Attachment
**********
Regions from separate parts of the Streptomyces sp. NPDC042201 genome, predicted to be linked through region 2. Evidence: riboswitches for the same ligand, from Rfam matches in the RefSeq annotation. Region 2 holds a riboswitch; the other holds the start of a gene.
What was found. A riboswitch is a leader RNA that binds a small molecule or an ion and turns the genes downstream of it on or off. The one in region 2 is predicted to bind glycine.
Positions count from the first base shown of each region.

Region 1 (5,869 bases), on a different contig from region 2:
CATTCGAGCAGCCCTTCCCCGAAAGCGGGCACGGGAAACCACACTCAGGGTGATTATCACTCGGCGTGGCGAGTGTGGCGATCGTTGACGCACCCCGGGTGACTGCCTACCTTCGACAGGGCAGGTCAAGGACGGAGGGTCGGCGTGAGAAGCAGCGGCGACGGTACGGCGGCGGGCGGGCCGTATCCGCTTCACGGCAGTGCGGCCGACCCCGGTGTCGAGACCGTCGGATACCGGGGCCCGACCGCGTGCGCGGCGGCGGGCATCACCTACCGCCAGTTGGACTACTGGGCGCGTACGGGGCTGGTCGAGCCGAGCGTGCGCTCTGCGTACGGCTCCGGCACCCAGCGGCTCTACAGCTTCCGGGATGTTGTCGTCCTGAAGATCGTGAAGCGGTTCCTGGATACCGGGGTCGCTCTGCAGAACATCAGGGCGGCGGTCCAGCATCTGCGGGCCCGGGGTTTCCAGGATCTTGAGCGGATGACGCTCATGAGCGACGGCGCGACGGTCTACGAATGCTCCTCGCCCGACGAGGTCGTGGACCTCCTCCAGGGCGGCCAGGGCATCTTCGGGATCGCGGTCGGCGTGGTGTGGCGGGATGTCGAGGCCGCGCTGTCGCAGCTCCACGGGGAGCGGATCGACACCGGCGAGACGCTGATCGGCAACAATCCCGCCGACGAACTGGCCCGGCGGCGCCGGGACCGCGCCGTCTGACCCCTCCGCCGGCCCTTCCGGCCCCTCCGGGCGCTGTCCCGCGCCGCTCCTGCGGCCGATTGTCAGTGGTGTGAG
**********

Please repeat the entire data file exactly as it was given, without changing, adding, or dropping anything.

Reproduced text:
Regions from separate parts of the Streptomyces sp. NPDC042201 genome, predicted to be linked through region 2. Evidence: riboswitches for the same ligand, from Rfam matches in the RefSeq annotation. Region 2 holds a riboswitch; the other holds the start of a gene.
What was found. A riboswitch is a leader RNA that binds a small molecule or an ion and turns the genes downstream of it on or off. The one in region 2 is predicted to bind glycine.
Positions count from the first base shown of each region.

Region 1 (5,869 bases), on a different contig from region 2:
CATTCGAGCAGCCCTTCCCCGAAAGCGGGCACGGGAAACCACACTCAGGGTGATTATCACTCGGCGTGGCGAGTGTGGCGATCGTTGACGCACCCCGGGTGACTGCCTACCTTCGACAGGGCAGGTCAAGGACGGAGGGTCGGCGTGAGAAGCAGCGGCGACGGTACGGCGGCGGGCGGGCCGTATCCGCTTCACGGCAGTGCGGCCGACCCCGGTGTCGAGACCGTCGGATACCGGGGCCCGACCGCGTGCGCGGCGGCGGGCATCACCTACCGCCAGTTGGACTACTGGGCGCGTACGGGGCTGGTCGAGCCGAGCGTGCGCTCTGCGTACGGCTCCGGCACCCAGCGGCTCTACAGCTTCCGGGATGTTGTCGTCCTGAAGATCGTGAAGCGGTTCCTGGATACCGGGGTCGCTCTGCAGAACATCAGGGCGGCGGTCCAGCATCTGCGGGCCCGGGGTTTCCAGGATCTTGAGCGGATGACGCTCATGAGCGACGGCGCGACGGTCTACGAATGCTCCTCGCCCGACGAGGTCGTGGACCTCCTCCAGGGCGGCCAGGGCATCTTCGGGATCGCGGTCGGCGTGGTGTGGCGGGATGTCGAGGCCGCGCTGTCGCAGCTCCACGGGGAGCGGATCGACACCGGCGAGACGCTGATCGGCAACAATCCCGCCGACGAACTGGCCCGGCGGCGCCGGGACCGCGCCGTCTGACCCCTCCGCCGGCCCTTCCGGCCCCTCCGGGCGCTGTCCCGCGCCGCTCCTGCGGCCGATTGTCAGTGGTGTGAG